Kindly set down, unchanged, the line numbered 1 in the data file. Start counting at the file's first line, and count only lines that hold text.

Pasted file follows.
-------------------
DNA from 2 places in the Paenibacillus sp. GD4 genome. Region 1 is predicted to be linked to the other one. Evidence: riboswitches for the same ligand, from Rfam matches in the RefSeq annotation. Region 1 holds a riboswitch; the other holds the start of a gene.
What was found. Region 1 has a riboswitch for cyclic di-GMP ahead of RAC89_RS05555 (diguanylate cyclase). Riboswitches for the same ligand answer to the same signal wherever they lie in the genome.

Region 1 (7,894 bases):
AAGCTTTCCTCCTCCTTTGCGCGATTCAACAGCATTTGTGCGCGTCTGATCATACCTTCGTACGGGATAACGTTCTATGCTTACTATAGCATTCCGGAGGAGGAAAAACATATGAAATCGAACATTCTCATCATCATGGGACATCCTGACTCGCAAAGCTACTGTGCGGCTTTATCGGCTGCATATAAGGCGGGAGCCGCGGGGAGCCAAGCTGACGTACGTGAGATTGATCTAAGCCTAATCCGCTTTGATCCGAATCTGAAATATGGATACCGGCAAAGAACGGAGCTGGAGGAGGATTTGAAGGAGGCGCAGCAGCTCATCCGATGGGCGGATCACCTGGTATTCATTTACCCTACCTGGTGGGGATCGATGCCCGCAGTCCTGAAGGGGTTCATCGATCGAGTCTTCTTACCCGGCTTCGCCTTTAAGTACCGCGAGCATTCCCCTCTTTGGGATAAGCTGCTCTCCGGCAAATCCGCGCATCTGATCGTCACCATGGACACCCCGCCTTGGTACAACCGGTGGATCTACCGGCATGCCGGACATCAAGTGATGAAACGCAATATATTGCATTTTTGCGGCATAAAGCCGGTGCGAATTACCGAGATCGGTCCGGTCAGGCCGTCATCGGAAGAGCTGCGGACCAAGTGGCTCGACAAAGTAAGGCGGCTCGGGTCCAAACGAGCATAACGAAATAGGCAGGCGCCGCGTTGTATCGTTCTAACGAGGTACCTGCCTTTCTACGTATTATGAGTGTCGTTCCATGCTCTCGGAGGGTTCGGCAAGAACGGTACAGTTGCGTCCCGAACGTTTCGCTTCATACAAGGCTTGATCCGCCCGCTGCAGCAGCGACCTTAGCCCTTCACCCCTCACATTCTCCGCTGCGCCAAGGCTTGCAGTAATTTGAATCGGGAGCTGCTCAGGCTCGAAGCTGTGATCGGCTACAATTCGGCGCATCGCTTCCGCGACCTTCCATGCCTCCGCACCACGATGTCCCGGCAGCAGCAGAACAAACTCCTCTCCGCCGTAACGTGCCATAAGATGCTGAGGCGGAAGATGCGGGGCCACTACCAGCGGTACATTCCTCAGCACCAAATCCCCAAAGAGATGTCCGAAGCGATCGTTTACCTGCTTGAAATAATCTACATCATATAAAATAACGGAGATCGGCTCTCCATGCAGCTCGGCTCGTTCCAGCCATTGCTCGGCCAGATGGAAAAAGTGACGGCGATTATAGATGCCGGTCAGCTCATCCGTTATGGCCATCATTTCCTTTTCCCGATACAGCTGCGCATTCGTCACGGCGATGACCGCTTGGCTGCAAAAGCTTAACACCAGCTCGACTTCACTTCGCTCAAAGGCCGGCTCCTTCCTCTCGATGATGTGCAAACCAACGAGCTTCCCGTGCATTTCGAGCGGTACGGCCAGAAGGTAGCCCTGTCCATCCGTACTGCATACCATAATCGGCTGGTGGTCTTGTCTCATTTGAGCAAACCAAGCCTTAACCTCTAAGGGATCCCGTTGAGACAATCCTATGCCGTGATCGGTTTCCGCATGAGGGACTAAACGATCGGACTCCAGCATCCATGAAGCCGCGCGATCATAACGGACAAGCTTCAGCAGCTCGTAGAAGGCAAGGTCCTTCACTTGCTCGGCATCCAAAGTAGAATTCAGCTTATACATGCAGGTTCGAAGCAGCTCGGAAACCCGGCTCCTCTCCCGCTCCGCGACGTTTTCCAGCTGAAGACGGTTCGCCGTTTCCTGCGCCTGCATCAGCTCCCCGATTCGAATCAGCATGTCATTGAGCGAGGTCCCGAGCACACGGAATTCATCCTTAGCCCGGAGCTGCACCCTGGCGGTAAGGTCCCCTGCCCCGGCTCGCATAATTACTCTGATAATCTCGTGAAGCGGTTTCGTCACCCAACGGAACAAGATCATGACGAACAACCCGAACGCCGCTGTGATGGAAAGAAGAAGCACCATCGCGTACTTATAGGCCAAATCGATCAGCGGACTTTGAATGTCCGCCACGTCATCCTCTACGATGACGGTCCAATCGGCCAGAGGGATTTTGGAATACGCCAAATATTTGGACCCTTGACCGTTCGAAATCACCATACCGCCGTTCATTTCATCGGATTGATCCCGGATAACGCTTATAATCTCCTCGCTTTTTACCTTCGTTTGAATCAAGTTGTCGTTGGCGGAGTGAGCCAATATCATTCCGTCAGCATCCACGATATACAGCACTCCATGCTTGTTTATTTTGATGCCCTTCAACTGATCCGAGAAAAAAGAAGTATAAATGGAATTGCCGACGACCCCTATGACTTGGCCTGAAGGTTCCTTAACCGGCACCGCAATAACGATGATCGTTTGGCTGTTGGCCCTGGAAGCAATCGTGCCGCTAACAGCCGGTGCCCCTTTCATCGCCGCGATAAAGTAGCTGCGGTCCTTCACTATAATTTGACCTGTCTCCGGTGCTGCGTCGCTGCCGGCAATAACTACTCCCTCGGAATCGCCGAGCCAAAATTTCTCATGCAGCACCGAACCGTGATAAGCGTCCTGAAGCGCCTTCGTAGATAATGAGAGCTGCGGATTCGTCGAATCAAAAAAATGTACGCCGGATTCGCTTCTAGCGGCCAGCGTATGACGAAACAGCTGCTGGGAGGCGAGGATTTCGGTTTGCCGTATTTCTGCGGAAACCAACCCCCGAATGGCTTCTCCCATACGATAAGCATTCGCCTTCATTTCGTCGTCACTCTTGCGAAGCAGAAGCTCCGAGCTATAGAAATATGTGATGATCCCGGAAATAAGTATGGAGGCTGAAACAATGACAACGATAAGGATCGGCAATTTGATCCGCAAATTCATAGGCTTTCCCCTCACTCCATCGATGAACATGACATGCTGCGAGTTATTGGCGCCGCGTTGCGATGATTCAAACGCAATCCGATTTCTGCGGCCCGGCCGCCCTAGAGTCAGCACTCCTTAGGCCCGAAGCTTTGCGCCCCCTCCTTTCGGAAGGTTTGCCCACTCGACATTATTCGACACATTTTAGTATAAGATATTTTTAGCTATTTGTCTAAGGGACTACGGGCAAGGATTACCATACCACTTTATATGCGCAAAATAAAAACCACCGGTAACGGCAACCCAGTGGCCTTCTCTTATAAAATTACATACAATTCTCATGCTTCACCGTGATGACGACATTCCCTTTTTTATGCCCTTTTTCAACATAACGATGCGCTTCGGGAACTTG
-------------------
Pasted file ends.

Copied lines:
DNA from 2 places in the Paenibacillus sp. GD4 genome. Region 1 is predicted to be linked to the other one. Evidence: riboswitches for the same ligand, from Rfam matches in the RefSeq annotation. Region 1 holds a riboswitch; the other holds the start of a gene.